Maybe it’s to Woody Allen’s advantage that his golden age is presumed to be behind him. It makes it easy to accept this 75-year-old writer-director as a good-humored nostalgist who understands the basic problem with nostalgia: There’s no future in it. Arguably, Allen displayed that awareness in some of his other late films, but in Midnight in Paris, a deceptively light comedy, he’s struck an agreeable balance between ruefulness and a romping good time.
In Woody Allen’s latest film, Owen Wilson finds himself in the Parisian stomping grounds of the Lost Generation, mixing with a full cast of expatriate writers and artists. (Left to right: Michael Sheen, Lea Seydoux, Rachel McAdams and Wilson.)
Gil Pender (Owen Wilson) is a successful Hollywood screenwriter who calls himself a hack and wants to be a novelist. Gil can afford a luxe Paris vacation with his spoiled fiancée Inez (Rachel McAdams) and her dreary parents (Mimi Kennedy and Kurt Fuller), but that doesn’t mean he can manage it. To the dismay of Gil’s family, Paris puts a spell on him, and he soon confesses his temptation to stay there and be a proper expat writer, like they did back in the day. Inez doesn’t empathize, and the arrival of her pompous old professor friend (Michael Sheen) only makes Gil feel worse.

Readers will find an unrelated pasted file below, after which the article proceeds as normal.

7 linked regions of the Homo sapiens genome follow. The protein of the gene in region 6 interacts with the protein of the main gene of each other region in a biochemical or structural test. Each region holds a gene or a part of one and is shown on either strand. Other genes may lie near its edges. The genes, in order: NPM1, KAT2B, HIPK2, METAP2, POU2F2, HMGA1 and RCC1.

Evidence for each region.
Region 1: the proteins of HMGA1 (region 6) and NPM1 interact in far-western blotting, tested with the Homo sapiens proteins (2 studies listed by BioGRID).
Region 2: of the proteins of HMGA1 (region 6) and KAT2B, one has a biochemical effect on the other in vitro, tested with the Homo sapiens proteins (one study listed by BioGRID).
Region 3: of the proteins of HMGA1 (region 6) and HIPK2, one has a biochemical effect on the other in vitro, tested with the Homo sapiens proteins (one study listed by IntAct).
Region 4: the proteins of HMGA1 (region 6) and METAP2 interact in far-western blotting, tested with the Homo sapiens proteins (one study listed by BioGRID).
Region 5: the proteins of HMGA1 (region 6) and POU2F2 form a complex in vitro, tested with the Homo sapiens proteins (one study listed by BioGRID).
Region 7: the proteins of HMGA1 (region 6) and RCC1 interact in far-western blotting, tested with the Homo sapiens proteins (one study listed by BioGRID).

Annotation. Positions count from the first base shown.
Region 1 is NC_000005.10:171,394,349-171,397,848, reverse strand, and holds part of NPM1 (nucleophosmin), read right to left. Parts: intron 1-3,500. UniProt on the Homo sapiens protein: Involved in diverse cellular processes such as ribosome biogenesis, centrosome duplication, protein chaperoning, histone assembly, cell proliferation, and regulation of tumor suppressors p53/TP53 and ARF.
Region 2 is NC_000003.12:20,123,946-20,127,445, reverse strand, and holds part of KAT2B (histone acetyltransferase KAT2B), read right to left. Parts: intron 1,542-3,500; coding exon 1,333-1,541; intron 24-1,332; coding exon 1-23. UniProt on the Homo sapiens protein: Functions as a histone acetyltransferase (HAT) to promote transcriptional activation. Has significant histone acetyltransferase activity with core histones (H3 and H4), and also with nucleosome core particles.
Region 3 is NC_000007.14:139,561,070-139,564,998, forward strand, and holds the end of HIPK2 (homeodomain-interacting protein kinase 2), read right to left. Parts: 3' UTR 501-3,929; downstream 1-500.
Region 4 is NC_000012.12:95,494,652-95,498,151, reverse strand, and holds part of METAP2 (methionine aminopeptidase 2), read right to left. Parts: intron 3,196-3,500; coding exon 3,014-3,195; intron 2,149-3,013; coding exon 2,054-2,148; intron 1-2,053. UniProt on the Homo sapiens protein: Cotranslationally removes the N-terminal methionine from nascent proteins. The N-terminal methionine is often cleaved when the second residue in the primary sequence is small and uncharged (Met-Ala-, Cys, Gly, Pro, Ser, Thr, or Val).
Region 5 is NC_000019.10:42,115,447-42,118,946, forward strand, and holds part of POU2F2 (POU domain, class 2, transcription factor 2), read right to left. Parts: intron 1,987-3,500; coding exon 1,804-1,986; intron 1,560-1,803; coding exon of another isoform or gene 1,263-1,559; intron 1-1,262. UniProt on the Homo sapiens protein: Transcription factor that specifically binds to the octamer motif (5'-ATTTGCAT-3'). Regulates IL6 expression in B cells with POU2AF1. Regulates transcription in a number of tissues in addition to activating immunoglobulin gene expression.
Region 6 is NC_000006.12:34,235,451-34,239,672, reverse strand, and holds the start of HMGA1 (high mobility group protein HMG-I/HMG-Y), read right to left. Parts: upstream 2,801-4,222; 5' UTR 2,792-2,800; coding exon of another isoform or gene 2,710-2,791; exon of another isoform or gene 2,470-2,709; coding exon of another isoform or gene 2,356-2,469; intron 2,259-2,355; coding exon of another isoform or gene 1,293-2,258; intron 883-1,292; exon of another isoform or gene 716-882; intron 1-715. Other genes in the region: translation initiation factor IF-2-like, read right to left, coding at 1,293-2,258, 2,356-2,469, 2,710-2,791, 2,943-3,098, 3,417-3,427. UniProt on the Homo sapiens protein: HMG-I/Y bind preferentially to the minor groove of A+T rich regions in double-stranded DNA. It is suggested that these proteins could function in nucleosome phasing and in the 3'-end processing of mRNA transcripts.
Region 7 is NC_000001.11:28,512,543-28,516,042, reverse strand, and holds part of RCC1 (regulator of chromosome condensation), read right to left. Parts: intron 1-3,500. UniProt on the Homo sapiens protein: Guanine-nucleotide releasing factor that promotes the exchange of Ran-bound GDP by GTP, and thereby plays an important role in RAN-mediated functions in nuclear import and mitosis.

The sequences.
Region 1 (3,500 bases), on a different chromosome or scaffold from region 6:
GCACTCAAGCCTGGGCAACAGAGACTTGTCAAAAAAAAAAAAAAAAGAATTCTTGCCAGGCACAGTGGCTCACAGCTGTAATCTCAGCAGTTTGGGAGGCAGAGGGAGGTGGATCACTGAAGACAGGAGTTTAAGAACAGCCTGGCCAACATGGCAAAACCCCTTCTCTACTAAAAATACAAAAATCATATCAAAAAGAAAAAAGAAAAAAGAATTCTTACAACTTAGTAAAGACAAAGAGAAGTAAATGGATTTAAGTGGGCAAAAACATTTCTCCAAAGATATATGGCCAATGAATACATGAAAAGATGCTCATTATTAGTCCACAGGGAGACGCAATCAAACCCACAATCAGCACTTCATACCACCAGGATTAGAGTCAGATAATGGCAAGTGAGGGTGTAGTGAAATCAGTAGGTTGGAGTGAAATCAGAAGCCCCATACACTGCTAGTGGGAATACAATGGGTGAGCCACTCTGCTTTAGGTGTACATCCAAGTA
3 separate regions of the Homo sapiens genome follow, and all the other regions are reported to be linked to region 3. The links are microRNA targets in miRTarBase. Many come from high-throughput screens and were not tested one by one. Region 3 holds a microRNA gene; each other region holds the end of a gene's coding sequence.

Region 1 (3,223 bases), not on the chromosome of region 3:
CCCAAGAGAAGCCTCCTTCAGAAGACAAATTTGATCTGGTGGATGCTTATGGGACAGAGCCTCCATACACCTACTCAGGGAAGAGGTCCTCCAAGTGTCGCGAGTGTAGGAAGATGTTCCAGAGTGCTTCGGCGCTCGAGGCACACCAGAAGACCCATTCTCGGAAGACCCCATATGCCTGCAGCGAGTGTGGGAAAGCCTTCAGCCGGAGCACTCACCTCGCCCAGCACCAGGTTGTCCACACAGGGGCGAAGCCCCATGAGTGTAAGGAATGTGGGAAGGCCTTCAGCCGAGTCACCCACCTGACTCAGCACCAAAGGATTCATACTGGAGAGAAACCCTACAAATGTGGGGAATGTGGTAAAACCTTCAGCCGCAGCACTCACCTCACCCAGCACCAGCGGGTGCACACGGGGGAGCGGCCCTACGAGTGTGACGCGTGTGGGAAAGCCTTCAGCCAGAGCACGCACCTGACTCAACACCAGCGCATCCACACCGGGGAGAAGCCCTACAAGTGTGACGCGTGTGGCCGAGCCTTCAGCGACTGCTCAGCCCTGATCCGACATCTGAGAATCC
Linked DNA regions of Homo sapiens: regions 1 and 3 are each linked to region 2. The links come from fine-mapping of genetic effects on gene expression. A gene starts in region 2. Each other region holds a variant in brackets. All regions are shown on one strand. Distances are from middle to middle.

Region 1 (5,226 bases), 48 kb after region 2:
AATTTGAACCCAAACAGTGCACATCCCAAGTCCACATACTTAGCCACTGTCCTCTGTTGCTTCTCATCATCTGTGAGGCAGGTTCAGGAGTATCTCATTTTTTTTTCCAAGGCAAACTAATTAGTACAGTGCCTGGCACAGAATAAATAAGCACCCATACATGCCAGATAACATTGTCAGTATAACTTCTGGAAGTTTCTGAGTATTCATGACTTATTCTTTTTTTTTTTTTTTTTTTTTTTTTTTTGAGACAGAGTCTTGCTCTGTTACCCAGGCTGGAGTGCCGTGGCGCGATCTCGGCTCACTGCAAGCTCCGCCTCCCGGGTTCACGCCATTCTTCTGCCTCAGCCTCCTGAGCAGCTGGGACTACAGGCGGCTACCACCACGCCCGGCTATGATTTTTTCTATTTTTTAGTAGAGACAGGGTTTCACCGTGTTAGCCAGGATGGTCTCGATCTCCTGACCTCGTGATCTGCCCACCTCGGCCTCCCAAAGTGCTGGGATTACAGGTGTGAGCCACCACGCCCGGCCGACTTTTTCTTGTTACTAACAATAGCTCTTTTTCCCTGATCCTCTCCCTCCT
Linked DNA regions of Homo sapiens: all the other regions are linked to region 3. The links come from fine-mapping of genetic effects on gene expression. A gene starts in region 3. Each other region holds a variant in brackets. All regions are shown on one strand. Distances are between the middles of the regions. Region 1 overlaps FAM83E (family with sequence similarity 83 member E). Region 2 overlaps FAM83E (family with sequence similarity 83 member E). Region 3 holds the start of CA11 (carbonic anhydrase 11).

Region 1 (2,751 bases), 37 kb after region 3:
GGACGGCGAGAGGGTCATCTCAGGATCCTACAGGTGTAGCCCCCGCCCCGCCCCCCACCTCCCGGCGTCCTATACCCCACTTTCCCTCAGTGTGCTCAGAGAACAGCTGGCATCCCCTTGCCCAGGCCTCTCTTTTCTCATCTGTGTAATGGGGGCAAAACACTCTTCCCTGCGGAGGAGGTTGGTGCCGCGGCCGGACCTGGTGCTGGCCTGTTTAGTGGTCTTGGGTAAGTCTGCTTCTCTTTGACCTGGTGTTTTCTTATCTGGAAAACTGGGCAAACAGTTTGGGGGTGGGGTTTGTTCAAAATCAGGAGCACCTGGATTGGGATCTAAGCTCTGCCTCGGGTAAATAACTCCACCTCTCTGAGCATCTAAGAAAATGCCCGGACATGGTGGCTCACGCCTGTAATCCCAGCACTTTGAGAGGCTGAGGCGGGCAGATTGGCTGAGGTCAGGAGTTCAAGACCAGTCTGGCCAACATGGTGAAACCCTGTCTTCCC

So when, in an alley at midnight, a 1920s-era Peugeot pulls up and its passengers offer Gil a ride, he’s ready to accept, and when they turn out to be Scott and Zelda Fitzgerald (Tom Hiddleston, Alison Pill), he couldn’t be more thrilled. Of course we can see where this is going. The time travel thing has been done before, by Allen himself and others before him, but that might be the point. Novelty, after all, is just another face of the nostalgia trap, and modern really is the new old-fashioned.
Memorable new friends include Ernest Hemingway (Corey Stoll), Salvador Dalí (Adrien Brody) and Gertrude Stein (Kathy Bates), all of whom have useful advice to impart and are played with deep delight. Then there’s Marion Cotillard as the resident muse Adriana, who takes special interest in Gil after telling him he seems lost. He takes it as a compliment, just like anyone would if the apparent official mistress of the Lost Generation looked at them with eyes like those.
To quote Allen’s own Manhattan, Gil’s view of 1920s Paris romanticizes it all out of proportion, but he isn’t the only one who thinks the grass is always greener. Adriana claims that the real time to be alive was the Belle Epoque, and Gauguin and Degas are soon on hand saying it was the Renaissance. That’s how Midnight in Paris rolls. “The people who live in a golden age,” Randall Jarrell wrote in 1958, “usually go around complaining how yellow everything looks.” And what other living director would we trust to make an entertaining movie out of that?
Wilson, a surfer-dudey nebbish, makes an intriguing addition to the ongoing parade of Allen alter egos. His dreamy melancholy is well deployed here, with greater sincerity and softer edges than the on-screen Allen ever had. He’s good for a cozy, forlorn comedy about indulging illusions and giving them up.
Midnight in Paris amounts to a vivid and poignant souvenir postcard. But oh, wow, postcards. Remember those?